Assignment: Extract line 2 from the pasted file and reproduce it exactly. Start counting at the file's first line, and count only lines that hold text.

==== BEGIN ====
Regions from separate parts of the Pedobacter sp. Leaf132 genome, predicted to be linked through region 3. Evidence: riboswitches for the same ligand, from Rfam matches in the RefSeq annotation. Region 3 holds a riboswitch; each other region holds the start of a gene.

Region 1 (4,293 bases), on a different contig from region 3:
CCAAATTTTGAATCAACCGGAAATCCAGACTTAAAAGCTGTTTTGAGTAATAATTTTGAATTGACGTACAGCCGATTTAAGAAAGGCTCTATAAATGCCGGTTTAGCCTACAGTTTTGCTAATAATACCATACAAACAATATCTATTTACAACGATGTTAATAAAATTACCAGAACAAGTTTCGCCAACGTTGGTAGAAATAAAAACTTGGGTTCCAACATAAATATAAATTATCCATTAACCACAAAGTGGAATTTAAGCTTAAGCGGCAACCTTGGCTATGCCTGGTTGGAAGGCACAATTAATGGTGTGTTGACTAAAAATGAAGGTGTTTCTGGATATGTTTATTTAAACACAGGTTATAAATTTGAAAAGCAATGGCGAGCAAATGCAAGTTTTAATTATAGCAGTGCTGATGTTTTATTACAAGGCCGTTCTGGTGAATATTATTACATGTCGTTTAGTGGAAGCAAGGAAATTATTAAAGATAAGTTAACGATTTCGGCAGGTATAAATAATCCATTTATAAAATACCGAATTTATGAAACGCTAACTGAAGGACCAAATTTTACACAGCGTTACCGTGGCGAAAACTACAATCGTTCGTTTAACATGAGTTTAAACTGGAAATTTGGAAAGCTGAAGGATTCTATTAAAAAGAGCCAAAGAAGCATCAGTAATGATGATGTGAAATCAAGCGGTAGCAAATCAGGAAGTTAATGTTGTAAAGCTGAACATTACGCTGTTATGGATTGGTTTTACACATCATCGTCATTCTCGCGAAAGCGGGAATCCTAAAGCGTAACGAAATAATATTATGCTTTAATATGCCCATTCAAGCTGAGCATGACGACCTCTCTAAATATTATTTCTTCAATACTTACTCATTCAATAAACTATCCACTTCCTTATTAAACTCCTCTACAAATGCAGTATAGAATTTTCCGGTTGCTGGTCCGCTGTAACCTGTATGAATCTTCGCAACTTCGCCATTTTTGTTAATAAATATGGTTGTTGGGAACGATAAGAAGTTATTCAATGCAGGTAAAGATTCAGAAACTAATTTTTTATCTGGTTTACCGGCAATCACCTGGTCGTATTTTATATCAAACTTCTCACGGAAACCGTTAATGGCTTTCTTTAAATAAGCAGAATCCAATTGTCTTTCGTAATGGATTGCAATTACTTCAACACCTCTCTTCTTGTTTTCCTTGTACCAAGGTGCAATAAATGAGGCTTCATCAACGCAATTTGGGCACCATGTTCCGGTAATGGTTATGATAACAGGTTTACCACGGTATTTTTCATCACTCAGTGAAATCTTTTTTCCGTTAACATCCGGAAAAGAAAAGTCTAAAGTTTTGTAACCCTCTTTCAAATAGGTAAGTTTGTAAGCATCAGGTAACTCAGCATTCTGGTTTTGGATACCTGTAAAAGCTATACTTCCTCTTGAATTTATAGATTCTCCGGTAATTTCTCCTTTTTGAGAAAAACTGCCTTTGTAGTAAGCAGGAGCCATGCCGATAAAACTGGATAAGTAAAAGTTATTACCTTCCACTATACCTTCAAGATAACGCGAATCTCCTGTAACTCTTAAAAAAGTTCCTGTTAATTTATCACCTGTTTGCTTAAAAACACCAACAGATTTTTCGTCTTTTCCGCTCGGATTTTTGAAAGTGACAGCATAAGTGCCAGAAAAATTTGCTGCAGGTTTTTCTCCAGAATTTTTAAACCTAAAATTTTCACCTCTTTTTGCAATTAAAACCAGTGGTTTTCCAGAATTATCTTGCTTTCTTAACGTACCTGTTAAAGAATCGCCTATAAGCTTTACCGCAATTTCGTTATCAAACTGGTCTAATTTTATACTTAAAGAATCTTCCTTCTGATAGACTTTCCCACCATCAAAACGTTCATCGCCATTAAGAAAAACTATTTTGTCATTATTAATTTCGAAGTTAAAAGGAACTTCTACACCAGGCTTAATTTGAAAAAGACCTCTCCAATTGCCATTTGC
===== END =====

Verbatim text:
Region 1 (4,293 bases), on a different contig from region 3: